Our goal in this work is to characterize, analyze, and develop models for the threshold voltage distribution in flash memory cells. To accomplish this, we have developed a testing infrastructure that uses the read retry feature present in 2Y-nm (i.e., 20-24nm) flash chips, for the first time, to accurately identify the voltage associated with a value stored in a flash cell. Using a large number of such measurements of threshold voltages and rigorous statistical techniques to analyze the observed threshold voltages, we devise a model of threshold voltage distributions, which also takes into account the changes that happen to the distributions as the number of Program/Erase (P/E) cycles increase. We analyze the P/E-cycle dependence of the threshold voltage distributions, analyze the distortions and noise in the distributions due to P/E cycle dependence, and rigorously evaluate the accuracy of our models that predict the distortions. Developing new ECC techniques that leverage our characterization, understanding, and models is out of the scope of this paper, but we expect this to be an important area of future work.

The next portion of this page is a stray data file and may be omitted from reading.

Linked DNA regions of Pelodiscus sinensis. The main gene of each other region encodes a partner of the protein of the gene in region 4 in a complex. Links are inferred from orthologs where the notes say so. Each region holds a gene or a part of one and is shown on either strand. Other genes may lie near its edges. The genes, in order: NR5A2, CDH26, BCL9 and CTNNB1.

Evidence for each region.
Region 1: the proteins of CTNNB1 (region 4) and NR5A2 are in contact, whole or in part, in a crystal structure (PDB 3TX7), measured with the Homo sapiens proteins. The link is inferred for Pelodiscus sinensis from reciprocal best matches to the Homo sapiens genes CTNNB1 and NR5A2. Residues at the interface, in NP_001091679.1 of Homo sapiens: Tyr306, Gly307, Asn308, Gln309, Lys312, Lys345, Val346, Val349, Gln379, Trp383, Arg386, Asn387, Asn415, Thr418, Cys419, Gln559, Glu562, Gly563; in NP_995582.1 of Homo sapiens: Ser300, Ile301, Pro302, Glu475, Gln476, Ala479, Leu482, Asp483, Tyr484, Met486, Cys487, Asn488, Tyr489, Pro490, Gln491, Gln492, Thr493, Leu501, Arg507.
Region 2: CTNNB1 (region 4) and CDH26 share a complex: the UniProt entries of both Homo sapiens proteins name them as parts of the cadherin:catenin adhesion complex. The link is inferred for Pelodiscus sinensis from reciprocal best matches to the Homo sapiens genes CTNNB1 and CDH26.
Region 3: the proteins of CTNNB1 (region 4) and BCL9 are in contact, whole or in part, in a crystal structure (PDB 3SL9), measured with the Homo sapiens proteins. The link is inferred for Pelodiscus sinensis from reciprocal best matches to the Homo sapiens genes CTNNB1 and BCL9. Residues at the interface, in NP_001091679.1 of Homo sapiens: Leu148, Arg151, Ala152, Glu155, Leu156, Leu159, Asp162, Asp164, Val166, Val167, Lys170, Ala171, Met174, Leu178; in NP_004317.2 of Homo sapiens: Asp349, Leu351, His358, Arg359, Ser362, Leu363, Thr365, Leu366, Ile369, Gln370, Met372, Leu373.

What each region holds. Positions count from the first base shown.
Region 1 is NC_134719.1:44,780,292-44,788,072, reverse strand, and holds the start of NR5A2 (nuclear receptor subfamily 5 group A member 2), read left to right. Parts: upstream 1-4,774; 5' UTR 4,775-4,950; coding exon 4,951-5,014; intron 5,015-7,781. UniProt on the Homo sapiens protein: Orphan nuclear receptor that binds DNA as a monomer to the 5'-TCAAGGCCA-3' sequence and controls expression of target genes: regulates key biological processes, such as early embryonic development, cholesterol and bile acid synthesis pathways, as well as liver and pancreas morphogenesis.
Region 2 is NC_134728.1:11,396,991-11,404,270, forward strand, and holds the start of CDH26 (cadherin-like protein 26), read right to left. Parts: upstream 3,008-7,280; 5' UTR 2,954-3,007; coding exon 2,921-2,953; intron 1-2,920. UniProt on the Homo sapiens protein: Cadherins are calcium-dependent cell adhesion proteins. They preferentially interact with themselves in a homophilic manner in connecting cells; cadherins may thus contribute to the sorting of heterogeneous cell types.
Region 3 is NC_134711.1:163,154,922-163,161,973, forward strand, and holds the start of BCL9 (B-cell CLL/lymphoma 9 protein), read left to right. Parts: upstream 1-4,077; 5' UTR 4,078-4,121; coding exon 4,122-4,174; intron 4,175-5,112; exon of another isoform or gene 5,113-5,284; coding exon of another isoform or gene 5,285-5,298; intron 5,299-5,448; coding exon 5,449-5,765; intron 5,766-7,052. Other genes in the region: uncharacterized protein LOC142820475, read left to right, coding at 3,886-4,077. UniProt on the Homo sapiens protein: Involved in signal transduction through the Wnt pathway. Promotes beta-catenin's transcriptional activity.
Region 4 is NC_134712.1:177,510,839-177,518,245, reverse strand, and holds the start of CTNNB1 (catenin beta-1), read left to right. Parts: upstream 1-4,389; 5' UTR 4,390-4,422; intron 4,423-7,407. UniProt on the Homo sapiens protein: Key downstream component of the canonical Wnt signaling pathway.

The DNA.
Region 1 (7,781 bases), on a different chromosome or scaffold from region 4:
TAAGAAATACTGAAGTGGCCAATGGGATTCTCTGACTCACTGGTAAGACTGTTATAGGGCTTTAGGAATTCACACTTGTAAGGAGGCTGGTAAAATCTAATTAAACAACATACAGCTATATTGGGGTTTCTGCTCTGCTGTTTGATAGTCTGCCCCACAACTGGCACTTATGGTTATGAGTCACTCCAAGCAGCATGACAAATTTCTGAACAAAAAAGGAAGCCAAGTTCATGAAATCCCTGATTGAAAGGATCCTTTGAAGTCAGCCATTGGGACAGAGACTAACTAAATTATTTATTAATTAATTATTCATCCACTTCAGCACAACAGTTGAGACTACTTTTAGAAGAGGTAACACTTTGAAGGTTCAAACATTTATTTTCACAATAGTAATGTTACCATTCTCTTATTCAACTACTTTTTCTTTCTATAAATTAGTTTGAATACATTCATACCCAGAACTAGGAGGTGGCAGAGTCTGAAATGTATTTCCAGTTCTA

To our knowledge, this is the first work that provides a real-measurement-based characterization of threshold voltage distribution of flash memory. Some previous flash modeling works [9][10] assumed particular threshold voltage distributions (based on intuition), but the characterization we provide in this work shows these assumed distributions do not accurately represent distributions obtained from real flash memories. Other works [4][11] have analyzed patterns in bit errors but did not characterize threshold voltage distributions, and are therefore complementary to this paper.

    The major new empirical observations of this paper are: 1) The threshold voltage distribution of flash cells that store the same

    value can be approximated, with reasonable accuracy, as a Gaussian distribution, although a Beta distribution is a better fit on average (Section IV-A). The threshold voltage distributions of flash cells in different locations are independent of each other whereas the distribution for the same memory cell is dependent on the past distributions for the same cell (Section IV-B).

    2) Under ideal wear leveling, the flash cell can be modeled as an AWGN (Additive White Gaussian Noise) channel that takes the input (i.e., programmed) threshold voltage signal and outputs a threshold voltage signal with added Gaussian white noise (Section IV-C).